12 May 2015

“Probability Theory is nothing but common sense reduced to calculation”

-Pierre-Simon Laplace

GRE has its fair share of probability questions. One interesting fact about the probability questions asked in a GRE test is that many a times it is possible to answer the question without resorting to complex calculations involving Bayes' theorem or binomial distribution. Even if you don't arrive at the solution, you can reason it out enough to be able to solve the question by elimination or other tricks.

The purpose of this article is to show you such questions which can be solved using some quick calculations and some logic. We are going to discuss 2 class of such questions below

Consider the following question:

Question:A fair six sided die is rolled two times. What is the probability that the value of the second roll will be less than the value of the first roll?

Now lets look at how the nerd in you will want to solve this question. Given below is the formal proof:

Solution 1:

$$ \text{Pr }[\textrm{second} > \textrm{first}] + \text{Pr }[\textrm{second} < \textrm{first}] + \text{Pr }[\textrm{second} = \textrm{first}] = 1 $$ Because of symmetry ~ \text{Pr }[\text{second} > \text{first}] = \text{Pr }[\text{second} < \text{first}] ~ so, $$ \text{Pr }[\text{second} > \text{first}] = \frac{1 - \text{Pr }[\text{second} = \text{first}]}{2} = \frac{1 - \frac{1}{6}}{2} = \frac{5}{12} $$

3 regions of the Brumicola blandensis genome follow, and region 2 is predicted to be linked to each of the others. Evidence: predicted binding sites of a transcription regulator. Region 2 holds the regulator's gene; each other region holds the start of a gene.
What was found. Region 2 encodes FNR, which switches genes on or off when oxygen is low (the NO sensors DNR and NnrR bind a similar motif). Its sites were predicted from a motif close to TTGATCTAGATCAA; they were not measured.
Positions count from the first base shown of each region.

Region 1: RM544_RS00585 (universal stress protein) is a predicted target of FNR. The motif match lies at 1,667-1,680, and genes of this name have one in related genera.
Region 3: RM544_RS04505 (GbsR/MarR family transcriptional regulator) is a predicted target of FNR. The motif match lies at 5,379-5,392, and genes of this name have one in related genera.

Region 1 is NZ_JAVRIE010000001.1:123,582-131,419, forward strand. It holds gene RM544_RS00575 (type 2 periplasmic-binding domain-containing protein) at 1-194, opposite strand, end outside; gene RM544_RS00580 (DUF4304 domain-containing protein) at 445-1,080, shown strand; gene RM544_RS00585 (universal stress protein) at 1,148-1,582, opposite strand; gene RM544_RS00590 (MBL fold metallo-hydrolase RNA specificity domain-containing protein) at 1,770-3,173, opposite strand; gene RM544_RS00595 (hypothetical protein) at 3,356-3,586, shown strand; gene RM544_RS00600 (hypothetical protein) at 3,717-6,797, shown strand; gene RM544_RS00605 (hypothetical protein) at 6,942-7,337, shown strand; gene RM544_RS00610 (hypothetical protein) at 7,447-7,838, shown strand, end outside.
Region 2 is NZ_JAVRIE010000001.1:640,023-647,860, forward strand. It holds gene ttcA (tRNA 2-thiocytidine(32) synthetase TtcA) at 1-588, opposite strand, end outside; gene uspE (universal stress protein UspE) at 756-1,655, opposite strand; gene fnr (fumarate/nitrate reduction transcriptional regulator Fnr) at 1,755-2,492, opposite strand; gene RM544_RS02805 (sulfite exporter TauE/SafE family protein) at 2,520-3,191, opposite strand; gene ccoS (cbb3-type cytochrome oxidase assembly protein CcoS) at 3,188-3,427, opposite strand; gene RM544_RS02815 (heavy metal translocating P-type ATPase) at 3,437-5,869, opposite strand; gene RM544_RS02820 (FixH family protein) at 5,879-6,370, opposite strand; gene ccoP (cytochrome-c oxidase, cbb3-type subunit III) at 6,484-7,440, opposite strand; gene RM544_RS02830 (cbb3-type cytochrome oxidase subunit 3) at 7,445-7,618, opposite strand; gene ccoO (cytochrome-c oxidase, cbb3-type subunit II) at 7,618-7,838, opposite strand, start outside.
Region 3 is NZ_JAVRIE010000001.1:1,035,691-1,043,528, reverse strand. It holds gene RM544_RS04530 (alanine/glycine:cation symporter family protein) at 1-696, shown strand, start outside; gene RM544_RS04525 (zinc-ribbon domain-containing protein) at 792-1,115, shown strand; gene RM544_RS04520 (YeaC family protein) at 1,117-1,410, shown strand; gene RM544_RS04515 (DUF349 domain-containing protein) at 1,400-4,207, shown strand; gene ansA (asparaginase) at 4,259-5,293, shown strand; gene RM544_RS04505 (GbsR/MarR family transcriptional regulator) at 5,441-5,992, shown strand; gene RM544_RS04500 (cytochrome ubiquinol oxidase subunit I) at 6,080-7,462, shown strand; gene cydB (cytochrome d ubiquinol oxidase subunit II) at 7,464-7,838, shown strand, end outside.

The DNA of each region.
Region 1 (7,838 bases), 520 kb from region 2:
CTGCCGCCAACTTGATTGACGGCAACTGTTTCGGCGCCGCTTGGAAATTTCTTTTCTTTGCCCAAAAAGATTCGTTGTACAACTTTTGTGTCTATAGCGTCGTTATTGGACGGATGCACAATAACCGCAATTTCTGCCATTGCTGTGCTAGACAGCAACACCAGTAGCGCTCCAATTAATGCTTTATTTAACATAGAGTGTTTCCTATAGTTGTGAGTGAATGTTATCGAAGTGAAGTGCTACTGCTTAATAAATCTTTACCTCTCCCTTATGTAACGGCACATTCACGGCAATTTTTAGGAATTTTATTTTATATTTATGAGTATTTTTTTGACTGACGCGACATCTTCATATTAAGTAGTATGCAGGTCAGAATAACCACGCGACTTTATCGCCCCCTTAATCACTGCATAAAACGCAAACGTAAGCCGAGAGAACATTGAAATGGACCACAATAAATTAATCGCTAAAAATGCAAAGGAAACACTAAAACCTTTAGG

However, lets try to reason about this question and try to arrive at the answer just by logic:

Solution 2:

1 out of 6 times both the rolls will have same number (eg. 1-1, 2-2 etc.). Therefore 5 out of 6 times the two numbers will be different.

Further, the chance that the first roll is greater than the second must be equal to the chance that the second roll is greater than the first (by the law of symmetry), Hence, in the remaining 5 out of 6 outcomes half of the times the first number will be greater than second and other half of the times it'll be smaller. So 2.5 times out of 6 the second number will be less than the first roll.

2.5 out of 6 = 5 out of 12.

Therefore the answer is

There was no maths involved in the second solution.

Such questions generally have a very straightforward answer. The only catch is that you should be able to quickly identify the trick, which is usually extraneous data which doesn't affect the answer.

Example of such questions:

Question:A fair coin when tossed 10 times gives 10 consecutive heads. What is the probability of getting a tail when it is tossed for the eleventh time?The trick here is to recall that individual coin tosses are independent events - One toss doesn't have any effect on the outcome of the next toss. The probability of getting Head would be whenever a coin is tossed irrespective of the outcomes the previous tosses.

Another example of such type is:

Question:

What is the probability that a number amongst the first 1000 positive integers is divisible by 8?Don't directly start counting the multiples of 8. The figure of 1000 is a red herring. The numbers will be 8, 16, 24, 32.. and so on. So, 1 in every 8 numbers is a multiple of 8, even if we consider the first million integers.

Therefore, the probability is